The Berlin Wall: Wilson Center Publications & Archival Resources
A bibliography of all Wilson Center publications, video interviews, and archival documents that relate to the history of the Berlin Wall.
August 13, 2021, marks 60 years since the construction of the Berlin Wall, a watershed moment in the Cold War. With the building of the Wall, the political and physical landscape of the world’s most contentiously fought-over city was upended overnight. The division of Berlin remained a stark reminder of the fractured reality of European politics for decades to come, until the fall of the Wall in November 1989.
In recognition of this anniversary, the History and Public Policy Program has created a bibliography of all Wilson Center publications, video interviews, and archival documents that relate to the history of the Berlin Wall.
Hope Harrison discusses the unexpected connection between the Berlin Wall and the Civil Rights Movement in the United States.
In conversation with John Milewski, Hope Harrison discusses her book, After the Berlin Wall: Memory and the Making of the New Germany, 1989 to the Present. Using an extensive range of archival sources and interviews, the book profiles German citizens who have fought to commemorate the history of the Berlin Wall and examines their roles in the creation of a new German national narrative for the 21st Century.
In this issue of Wilson Quarterly, Hope Harrison and Steve Weinberg ponder the enduring legacy of the Berlin Wall. How has it been remembered? What does that say about national identity in contemporary Germany?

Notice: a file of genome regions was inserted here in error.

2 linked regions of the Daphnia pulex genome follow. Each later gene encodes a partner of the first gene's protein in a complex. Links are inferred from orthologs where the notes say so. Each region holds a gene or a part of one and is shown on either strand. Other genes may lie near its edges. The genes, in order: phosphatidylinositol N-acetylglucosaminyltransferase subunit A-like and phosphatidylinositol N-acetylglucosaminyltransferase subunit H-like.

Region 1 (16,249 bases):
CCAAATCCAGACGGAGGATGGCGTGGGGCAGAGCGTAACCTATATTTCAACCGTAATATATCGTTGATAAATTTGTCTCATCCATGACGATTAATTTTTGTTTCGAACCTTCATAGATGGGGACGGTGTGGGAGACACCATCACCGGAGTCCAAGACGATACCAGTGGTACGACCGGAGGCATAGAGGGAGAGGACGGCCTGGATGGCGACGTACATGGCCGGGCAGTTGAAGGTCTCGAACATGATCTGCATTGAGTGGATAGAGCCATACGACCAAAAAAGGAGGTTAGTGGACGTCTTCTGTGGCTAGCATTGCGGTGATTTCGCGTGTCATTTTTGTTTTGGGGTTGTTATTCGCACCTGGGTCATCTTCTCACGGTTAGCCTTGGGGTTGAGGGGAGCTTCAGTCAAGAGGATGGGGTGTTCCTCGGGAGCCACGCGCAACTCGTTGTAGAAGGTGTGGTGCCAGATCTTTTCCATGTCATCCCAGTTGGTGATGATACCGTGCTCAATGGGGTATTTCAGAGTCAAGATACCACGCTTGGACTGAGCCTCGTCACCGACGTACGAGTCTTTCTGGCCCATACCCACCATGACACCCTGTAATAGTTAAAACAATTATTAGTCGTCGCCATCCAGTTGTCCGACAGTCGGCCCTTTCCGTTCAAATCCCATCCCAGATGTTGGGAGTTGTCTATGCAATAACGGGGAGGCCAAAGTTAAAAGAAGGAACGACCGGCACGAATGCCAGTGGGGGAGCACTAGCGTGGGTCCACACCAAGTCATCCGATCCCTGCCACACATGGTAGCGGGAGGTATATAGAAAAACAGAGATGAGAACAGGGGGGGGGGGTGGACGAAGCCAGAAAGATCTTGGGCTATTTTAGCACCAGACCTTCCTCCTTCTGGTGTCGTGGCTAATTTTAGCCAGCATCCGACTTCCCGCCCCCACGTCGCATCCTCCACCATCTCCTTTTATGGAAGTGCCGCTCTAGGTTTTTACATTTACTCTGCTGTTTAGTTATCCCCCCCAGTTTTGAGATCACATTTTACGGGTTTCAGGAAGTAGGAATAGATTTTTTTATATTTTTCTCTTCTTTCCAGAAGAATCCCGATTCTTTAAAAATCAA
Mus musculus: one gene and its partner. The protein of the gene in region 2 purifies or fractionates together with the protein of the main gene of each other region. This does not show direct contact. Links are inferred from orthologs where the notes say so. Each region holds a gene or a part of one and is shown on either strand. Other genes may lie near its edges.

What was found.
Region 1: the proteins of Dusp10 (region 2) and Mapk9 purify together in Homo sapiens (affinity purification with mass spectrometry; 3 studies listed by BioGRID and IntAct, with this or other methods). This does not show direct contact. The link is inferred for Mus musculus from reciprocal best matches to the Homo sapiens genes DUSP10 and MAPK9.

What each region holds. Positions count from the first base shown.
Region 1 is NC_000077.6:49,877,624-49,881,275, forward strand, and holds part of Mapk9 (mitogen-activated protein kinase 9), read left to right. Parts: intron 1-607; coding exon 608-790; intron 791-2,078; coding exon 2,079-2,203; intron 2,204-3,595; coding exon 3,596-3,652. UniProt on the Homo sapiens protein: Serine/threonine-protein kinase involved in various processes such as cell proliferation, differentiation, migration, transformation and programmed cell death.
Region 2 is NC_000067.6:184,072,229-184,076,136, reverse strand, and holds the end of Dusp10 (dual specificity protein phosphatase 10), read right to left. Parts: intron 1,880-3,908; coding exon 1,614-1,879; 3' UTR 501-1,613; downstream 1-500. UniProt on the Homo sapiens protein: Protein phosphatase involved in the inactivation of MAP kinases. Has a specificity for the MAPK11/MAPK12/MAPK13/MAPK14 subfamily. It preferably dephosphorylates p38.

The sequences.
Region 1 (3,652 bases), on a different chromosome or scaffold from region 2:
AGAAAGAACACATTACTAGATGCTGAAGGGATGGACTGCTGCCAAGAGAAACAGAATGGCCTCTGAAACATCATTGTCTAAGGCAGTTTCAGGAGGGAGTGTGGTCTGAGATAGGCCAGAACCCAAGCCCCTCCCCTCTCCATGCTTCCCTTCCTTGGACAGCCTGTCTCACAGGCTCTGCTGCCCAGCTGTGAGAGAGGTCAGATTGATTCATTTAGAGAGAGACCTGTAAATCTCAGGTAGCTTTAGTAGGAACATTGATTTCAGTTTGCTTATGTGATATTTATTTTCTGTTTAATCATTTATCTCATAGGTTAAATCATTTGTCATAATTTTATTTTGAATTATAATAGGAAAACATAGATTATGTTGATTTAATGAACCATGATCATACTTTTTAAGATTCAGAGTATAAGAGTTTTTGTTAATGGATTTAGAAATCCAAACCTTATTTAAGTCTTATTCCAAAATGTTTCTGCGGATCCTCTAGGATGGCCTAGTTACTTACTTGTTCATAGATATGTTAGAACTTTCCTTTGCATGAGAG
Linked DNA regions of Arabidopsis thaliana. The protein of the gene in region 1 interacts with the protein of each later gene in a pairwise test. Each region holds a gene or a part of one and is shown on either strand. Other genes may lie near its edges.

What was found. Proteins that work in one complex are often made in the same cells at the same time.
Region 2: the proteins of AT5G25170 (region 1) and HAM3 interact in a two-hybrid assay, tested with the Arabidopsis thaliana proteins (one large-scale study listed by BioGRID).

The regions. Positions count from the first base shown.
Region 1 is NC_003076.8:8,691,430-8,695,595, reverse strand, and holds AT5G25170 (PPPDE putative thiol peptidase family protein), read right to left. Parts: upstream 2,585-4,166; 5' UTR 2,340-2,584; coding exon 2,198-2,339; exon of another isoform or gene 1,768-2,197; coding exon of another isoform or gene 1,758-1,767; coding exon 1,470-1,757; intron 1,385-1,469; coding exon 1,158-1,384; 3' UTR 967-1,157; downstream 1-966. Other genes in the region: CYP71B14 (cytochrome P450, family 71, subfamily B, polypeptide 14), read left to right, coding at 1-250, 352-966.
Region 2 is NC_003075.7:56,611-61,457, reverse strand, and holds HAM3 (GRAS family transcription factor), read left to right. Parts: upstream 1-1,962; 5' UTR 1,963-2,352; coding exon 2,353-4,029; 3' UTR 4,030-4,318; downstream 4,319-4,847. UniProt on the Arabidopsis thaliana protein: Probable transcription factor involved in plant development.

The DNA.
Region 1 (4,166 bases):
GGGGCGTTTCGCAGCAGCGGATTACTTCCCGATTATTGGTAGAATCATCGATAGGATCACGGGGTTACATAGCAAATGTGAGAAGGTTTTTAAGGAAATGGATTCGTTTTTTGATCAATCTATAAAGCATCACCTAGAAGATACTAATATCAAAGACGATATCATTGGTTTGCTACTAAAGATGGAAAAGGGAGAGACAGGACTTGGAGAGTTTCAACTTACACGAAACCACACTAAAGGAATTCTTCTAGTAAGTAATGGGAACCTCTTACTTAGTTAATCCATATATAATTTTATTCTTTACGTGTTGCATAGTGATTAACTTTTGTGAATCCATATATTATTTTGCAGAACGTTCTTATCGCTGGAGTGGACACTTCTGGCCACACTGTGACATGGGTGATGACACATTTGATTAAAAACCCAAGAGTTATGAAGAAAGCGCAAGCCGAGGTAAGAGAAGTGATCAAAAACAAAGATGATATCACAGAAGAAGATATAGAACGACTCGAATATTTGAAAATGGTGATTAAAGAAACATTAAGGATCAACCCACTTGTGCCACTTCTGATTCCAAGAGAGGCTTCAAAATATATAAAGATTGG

Anne Elizabeth Moore and Melissa Mendes use visual history to illustrate how so many pieces of the Berlin Wall ended up on American soil.
The fall of the Berlin Wall in November 1989 was a cause for international celebration. For many Germans, however, the memory of the Wall's demise soon proved distinctly uncomfortable. After years of living in its shadow, there was a strong impulse to ignore the Wall and its horrors entirely— even if that meant not discussing the historical enormity of its collapse. Hope Harrison explores how Germans ultimately learned to embrace this moment in their history.
Hope Harrison introduces a newly-declassified transcript of an August 1, 1961, meeting between Nikita Khrushchev and Walter Ulbricht on the subject of closing the border in Berlin.
Hans-Hermann Hertle and Maria Nooke compile a special report summarizing the findings of a research project conducted by the Center for Research on Contemporary History Potsdam and the Berlin Wall Memorial Site and Documentation Center, which sought to establish the number and identities of the individuals who died at the Berlin Wall between 1961 and 1989.